• Jens Aage Kølsen-Petersen


Reducing the volume of the intracranial content, decreasing ICP, and increasing CPP by drawing water out of the brain into the vascular compartment along an osmotic gradient is a cornerstone in the medical treatment of elevated ICP. Solutions of mannitol and hypertonic saline are effective and used frequently in clinical practice (White et al. 2006; Bhardwaj 2007). Both solutions exert an early effect on ICP due to optimising of rheological properties of the blood resulting in decreased blood viscosity and haematocrit, increasing cerebral blood flow (CBF) and oxygen delivery, and resulting in reflex autoregulatory vasoconstriction of cerebral arterioles that reduces CBV and ICP. This is followed by an osmotic shrinkage of brain cells that peaks after 15–30 min (Ziai et al. 2007).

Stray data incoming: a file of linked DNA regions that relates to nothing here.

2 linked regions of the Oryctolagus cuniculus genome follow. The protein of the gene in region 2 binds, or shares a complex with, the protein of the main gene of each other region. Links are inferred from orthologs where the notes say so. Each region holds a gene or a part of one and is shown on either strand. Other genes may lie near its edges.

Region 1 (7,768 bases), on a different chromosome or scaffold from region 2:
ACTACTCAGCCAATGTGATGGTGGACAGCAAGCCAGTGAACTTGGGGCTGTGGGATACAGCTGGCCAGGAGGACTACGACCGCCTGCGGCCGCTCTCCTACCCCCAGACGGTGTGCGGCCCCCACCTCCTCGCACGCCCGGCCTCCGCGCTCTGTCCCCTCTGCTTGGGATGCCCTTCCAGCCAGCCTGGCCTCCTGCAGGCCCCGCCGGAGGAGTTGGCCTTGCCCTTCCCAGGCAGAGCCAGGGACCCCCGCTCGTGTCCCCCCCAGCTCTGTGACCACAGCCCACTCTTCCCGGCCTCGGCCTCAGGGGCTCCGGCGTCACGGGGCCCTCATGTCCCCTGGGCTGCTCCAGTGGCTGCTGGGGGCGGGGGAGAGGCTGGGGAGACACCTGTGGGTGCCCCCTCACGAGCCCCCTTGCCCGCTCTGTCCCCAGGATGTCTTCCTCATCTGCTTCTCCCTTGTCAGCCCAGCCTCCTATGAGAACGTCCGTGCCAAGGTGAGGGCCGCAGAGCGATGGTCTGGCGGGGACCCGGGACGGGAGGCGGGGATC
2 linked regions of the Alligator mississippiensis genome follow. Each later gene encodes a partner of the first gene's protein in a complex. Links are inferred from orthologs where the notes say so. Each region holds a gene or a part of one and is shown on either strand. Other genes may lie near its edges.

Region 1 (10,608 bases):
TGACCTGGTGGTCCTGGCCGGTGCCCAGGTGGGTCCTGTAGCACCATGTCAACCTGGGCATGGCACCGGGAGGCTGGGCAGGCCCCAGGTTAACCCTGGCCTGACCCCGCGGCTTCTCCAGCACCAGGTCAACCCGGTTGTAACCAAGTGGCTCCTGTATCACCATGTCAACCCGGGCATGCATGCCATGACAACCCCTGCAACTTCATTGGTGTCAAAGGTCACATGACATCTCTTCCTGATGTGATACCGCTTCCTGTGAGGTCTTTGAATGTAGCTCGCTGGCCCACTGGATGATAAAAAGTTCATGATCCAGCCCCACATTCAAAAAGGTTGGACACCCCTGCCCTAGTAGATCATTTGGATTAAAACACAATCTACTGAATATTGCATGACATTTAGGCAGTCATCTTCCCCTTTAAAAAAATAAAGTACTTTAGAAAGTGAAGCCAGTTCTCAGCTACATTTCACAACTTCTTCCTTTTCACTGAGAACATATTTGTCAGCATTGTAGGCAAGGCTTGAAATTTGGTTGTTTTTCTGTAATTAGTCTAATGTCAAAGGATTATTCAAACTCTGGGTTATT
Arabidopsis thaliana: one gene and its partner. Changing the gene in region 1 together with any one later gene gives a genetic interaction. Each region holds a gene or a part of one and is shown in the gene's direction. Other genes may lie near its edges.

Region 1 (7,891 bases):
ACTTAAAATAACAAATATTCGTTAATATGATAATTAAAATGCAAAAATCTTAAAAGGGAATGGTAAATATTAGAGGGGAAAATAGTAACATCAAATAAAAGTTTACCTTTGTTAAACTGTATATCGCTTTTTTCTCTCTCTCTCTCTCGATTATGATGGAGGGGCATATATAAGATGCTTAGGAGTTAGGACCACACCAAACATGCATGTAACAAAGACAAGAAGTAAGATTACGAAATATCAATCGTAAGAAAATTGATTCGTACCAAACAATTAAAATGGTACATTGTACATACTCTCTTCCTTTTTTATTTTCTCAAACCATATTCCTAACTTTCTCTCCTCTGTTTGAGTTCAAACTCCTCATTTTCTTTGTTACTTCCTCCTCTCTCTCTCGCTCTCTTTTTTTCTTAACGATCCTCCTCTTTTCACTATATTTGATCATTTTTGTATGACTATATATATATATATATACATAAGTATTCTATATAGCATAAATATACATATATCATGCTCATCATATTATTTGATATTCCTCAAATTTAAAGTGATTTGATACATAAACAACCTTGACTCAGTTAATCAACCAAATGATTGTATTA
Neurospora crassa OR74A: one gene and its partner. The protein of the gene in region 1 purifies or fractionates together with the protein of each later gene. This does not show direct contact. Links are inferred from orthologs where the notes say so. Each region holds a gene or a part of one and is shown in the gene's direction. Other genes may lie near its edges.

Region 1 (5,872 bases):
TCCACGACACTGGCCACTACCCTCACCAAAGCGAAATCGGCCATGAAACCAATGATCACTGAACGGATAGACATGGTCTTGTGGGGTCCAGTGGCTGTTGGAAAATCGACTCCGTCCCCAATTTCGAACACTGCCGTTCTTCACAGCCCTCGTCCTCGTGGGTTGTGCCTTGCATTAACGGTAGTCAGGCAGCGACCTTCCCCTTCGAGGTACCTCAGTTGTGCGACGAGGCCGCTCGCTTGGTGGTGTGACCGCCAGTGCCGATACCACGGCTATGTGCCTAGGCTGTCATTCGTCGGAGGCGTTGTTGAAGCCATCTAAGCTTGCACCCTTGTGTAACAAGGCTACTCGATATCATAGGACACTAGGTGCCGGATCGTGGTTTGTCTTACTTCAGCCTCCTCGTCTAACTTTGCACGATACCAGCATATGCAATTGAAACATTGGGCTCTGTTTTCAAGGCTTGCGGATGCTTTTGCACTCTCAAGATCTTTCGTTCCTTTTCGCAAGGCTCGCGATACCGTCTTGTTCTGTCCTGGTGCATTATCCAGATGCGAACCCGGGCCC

Traumatic Brain Injury Cerebral Blood Flow Cerebral Perfusion Pressure Hypertonic Saline Activate Partial Thromboplastin Time 
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© Springer-Verlag Berlin Heidelberg 2012

Authors and Affiliations

  1. 1.Department of Anaesthesia and Intensive CareAarhus University HospitalSkejby, Aarhus NDenmark

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